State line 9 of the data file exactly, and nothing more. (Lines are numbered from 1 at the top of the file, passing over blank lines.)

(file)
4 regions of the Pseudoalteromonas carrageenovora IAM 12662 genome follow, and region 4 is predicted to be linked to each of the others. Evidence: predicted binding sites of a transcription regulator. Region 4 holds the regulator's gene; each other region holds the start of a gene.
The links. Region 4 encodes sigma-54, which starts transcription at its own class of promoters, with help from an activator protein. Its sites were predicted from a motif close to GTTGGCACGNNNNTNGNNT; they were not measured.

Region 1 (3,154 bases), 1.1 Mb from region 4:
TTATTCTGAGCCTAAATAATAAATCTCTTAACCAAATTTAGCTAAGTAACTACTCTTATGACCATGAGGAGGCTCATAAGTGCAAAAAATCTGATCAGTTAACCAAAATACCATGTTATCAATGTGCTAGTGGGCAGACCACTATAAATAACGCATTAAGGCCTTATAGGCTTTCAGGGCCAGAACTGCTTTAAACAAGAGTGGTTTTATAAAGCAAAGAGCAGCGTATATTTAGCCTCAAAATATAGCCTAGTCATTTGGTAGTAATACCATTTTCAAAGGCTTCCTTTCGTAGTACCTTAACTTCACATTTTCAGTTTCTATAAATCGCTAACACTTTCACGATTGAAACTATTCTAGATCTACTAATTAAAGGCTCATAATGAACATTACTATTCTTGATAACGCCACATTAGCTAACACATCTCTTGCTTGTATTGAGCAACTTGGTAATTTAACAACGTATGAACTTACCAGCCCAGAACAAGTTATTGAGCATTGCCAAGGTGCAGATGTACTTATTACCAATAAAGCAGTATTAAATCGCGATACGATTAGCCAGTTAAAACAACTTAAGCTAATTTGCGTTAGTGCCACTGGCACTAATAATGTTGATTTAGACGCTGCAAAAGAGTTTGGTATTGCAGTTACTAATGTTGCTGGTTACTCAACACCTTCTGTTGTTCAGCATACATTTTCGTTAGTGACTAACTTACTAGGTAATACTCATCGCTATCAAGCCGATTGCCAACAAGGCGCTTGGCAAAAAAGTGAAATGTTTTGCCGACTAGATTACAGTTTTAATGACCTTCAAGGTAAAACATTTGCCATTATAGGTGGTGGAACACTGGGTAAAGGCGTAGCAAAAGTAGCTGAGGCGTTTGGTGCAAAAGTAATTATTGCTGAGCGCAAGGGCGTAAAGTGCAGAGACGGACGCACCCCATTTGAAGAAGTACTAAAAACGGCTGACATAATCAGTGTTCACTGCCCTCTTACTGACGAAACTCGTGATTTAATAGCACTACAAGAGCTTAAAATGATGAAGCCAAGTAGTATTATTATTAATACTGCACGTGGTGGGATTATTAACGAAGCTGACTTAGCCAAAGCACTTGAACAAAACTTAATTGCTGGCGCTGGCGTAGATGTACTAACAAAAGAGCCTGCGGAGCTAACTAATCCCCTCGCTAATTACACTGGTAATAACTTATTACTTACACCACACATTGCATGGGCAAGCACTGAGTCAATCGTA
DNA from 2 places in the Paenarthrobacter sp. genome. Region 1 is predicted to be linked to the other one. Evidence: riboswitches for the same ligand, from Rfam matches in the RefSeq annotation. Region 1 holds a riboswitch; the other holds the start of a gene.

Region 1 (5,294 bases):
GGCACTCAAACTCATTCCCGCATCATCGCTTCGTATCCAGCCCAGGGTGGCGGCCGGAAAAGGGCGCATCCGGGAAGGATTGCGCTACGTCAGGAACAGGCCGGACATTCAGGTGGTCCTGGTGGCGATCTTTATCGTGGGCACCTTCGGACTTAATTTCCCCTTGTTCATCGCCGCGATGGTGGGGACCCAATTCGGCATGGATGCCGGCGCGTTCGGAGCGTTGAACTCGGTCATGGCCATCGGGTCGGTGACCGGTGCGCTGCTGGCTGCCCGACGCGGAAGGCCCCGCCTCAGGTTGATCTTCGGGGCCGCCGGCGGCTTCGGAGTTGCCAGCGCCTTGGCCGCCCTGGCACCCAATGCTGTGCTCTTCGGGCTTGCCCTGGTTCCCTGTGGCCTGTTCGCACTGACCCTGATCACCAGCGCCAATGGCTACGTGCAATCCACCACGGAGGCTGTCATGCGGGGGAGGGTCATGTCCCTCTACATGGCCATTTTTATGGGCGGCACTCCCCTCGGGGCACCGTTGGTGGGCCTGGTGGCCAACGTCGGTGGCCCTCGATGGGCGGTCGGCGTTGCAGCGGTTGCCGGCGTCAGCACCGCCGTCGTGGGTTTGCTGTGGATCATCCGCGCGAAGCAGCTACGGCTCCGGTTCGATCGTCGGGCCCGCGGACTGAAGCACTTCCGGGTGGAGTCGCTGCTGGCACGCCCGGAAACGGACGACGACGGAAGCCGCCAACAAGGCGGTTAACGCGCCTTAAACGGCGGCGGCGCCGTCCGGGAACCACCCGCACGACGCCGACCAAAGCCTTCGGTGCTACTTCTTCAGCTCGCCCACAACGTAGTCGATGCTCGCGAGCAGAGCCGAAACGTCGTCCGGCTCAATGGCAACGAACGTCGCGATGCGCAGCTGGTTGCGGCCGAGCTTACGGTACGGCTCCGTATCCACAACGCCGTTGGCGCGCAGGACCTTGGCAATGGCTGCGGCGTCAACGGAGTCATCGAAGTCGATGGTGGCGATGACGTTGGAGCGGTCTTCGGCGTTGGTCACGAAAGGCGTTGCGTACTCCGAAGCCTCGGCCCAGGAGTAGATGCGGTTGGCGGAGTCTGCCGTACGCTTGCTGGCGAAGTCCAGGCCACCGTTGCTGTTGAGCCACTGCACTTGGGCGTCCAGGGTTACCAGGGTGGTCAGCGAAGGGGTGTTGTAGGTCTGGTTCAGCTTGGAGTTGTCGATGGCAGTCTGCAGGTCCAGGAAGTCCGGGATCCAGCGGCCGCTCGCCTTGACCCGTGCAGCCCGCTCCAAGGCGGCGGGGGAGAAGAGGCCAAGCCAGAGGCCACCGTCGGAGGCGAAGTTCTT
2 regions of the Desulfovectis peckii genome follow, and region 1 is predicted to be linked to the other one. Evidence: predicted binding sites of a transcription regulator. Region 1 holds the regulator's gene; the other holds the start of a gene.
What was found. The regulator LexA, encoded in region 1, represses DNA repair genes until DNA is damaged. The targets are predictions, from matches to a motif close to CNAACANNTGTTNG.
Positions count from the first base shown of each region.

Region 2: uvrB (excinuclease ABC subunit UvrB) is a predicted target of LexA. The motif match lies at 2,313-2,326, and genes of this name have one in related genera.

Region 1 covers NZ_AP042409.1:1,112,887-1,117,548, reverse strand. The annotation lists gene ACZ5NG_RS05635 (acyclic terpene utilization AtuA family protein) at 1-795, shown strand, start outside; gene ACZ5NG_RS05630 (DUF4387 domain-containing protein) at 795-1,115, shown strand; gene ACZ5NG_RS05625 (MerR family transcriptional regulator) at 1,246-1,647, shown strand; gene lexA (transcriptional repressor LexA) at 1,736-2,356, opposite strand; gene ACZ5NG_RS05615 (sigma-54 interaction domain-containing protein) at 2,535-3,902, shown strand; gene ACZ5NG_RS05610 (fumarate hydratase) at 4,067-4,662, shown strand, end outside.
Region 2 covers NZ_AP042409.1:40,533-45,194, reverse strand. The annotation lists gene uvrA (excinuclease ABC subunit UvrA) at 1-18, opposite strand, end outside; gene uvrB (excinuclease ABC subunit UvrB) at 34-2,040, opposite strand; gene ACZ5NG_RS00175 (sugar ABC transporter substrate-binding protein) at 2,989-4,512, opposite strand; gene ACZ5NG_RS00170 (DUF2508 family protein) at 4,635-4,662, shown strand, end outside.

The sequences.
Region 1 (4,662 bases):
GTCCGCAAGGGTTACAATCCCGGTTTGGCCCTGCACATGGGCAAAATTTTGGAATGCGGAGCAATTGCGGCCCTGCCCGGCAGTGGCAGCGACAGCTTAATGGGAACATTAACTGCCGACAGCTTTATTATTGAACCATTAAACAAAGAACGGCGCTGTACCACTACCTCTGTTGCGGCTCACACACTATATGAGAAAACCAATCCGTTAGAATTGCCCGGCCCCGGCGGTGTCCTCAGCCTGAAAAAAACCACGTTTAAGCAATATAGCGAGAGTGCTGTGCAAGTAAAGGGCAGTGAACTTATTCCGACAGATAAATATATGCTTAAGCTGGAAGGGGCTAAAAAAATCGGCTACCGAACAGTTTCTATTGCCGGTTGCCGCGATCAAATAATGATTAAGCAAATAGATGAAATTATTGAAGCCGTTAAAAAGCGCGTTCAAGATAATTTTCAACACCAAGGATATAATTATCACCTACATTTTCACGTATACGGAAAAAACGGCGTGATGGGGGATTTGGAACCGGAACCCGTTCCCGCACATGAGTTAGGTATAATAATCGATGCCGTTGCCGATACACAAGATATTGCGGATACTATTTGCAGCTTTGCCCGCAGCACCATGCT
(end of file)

What was found. The regulator LexA, encoded in region 1, represses DNA repair genes until DNA is damaged. The targets are predictions, from matches to a motif close to CNAACANNTGTTNG.